Any breach of that should see directors stood down immediately subject to an investigation, suggests the review.
On the subject of players and management, the report recommends much more player involvement with leadership groups set up that empower the players and involves them in the decision-making process.
It also recommends an overall strategy to deal with intra-team relationships, rooming arrangements and alcohol policies while in camp or on tour.
But it admits the review panel struggled to get help with the report from the players, echoing earlier reports that many Matildas were said to have felt let down that previous information given to the FFA in two key surveys was then used against Stajcic to justify his sacking.
The report adds: "The voice of the athlete must be central to any high-performance program. A sport that can sustain a rich dialogue with their elite and sub-elite athletes will be the better for it.
"The Panel has struggled to hear the voice of the athlete as we conducted this review. Athletes were wary to speak to us directly.
"Evidence is that their voice is not consistently listened to by administrators and those governing the sport. This is particularly acute in the women’s game.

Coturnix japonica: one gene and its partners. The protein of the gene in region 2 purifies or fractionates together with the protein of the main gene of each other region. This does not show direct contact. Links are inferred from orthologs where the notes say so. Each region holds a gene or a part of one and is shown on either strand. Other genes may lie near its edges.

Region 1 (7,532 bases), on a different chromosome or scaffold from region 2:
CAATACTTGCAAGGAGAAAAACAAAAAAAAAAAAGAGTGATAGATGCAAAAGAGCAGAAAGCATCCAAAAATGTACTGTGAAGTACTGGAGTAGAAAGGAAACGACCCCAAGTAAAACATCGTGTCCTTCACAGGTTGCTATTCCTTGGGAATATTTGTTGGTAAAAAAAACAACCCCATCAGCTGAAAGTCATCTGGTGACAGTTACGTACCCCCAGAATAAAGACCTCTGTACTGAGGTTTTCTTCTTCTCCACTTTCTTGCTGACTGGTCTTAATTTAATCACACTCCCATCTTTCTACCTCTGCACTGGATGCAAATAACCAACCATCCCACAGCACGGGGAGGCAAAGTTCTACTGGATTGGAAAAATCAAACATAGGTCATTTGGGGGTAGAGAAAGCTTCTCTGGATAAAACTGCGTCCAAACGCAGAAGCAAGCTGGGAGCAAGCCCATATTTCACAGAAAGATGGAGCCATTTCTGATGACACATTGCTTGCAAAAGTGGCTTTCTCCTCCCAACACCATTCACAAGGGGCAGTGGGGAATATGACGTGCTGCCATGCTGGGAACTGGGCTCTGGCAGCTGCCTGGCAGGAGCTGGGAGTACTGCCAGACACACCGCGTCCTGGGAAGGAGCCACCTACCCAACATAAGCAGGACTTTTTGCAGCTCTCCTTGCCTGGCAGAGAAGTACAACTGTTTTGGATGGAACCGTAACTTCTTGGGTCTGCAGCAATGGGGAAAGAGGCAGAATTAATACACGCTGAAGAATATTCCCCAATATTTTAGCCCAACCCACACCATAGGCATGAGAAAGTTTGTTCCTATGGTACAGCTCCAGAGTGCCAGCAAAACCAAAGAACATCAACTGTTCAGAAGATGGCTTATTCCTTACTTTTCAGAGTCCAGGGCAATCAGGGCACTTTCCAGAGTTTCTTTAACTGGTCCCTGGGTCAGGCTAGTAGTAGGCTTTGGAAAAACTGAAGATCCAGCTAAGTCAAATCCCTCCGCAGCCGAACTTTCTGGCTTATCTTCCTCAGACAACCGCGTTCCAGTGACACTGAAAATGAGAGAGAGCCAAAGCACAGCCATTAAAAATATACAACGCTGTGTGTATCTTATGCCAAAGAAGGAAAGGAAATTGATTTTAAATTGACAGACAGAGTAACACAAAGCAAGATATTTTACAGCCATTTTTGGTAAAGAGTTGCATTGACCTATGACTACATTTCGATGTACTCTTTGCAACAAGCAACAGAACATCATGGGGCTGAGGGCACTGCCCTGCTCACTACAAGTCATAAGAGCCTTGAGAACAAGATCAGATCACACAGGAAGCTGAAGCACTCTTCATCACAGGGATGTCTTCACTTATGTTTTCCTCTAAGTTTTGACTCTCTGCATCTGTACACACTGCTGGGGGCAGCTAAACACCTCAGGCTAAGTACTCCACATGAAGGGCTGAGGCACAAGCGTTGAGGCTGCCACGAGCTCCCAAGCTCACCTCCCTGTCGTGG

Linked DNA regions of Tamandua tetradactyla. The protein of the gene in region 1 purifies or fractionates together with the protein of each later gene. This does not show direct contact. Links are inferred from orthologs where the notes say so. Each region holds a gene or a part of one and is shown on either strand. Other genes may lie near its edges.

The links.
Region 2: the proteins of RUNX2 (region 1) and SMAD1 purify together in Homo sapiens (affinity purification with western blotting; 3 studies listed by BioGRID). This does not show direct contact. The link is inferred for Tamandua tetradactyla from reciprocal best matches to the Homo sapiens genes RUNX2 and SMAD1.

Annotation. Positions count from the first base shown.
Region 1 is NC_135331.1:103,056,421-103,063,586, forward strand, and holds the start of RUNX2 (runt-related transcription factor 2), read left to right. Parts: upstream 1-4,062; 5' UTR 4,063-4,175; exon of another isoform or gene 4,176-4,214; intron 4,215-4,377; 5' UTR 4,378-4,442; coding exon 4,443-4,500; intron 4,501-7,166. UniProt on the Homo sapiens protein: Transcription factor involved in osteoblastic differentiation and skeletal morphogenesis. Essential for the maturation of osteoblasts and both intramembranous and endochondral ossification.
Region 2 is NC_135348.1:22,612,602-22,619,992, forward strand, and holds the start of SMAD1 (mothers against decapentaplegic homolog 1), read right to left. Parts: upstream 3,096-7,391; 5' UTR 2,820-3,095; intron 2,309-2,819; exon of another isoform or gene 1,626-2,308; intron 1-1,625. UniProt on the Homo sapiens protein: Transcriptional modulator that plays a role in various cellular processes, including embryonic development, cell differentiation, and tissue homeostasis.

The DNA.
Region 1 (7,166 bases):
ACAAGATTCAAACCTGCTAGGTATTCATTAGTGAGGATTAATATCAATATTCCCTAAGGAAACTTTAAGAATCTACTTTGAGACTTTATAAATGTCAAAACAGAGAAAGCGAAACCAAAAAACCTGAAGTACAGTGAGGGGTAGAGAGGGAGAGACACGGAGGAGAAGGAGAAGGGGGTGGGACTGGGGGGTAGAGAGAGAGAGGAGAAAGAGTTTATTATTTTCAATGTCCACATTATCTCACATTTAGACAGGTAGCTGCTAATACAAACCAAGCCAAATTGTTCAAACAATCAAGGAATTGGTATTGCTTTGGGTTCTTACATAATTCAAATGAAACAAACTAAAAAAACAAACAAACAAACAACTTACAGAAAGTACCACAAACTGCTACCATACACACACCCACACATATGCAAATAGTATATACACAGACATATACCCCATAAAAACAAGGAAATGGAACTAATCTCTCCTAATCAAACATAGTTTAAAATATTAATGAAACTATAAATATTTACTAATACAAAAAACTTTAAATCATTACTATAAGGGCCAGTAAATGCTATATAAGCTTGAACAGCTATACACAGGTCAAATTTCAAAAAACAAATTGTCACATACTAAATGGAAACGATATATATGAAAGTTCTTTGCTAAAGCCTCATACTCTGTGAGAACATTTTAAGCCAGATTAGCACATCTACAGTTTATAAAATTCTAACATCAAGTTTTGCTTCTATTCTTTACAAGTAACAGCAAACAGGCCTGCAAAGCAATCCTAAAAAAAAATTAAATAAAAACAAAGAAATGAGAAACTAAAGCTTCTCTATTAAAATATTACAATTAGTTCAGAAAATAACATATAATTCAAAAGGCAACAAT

"The irony of this is that the Matildas may today have the best chance of winning Australia’s first ever football World Cup or Olympic medal.
"A move to an athlete-centric model has the potential to create huge dividends for the FFA."
It also criticises outsiders from the playing group for getting involved in the national teams and overshadowing and ignoring the players.
The report adds: "Stakeholders are clamouring for attention and, in endeavouring to gain control of the key decisions that guide the game, have relegated the athletes to the role of bit players.
"This is a dangerous path for Football in Australia and one which must be arrested as soon as possible. Clear principles combined with strong governance, generosity of approach and selflessness are needed."
The report repeatedly stresses the need for equality in all areas, including the same rates of pay for management and coaching/auxiliary staff across both the men's and women's game.
And it stresses the need for rigid guidelines to be set down for management, executives and coaching staff to have their own set areas of responsibilities, measured regularly by KPIs and feedback from players and staff.
FFA chair Chris Nikou hailed the report as the foundation for the game's future.
“This report is a crucial pillar upon which the future success of our national teams will be built," he said.
“This is the most competitive sport on the planet with significant amounts being invested in national team performance by football associations all around the world.
"Our best chance at competing at the highest level on the field is if we put our athletes squarely at the centre of our management strategy."
He added: “The lines of communication and accountability in managing those teams need to be of the highest standards for us to achieve the success we crave.
“This is a shared vision that gives us a roadmap to delivering the best environment possible for our national teams to reach their potential."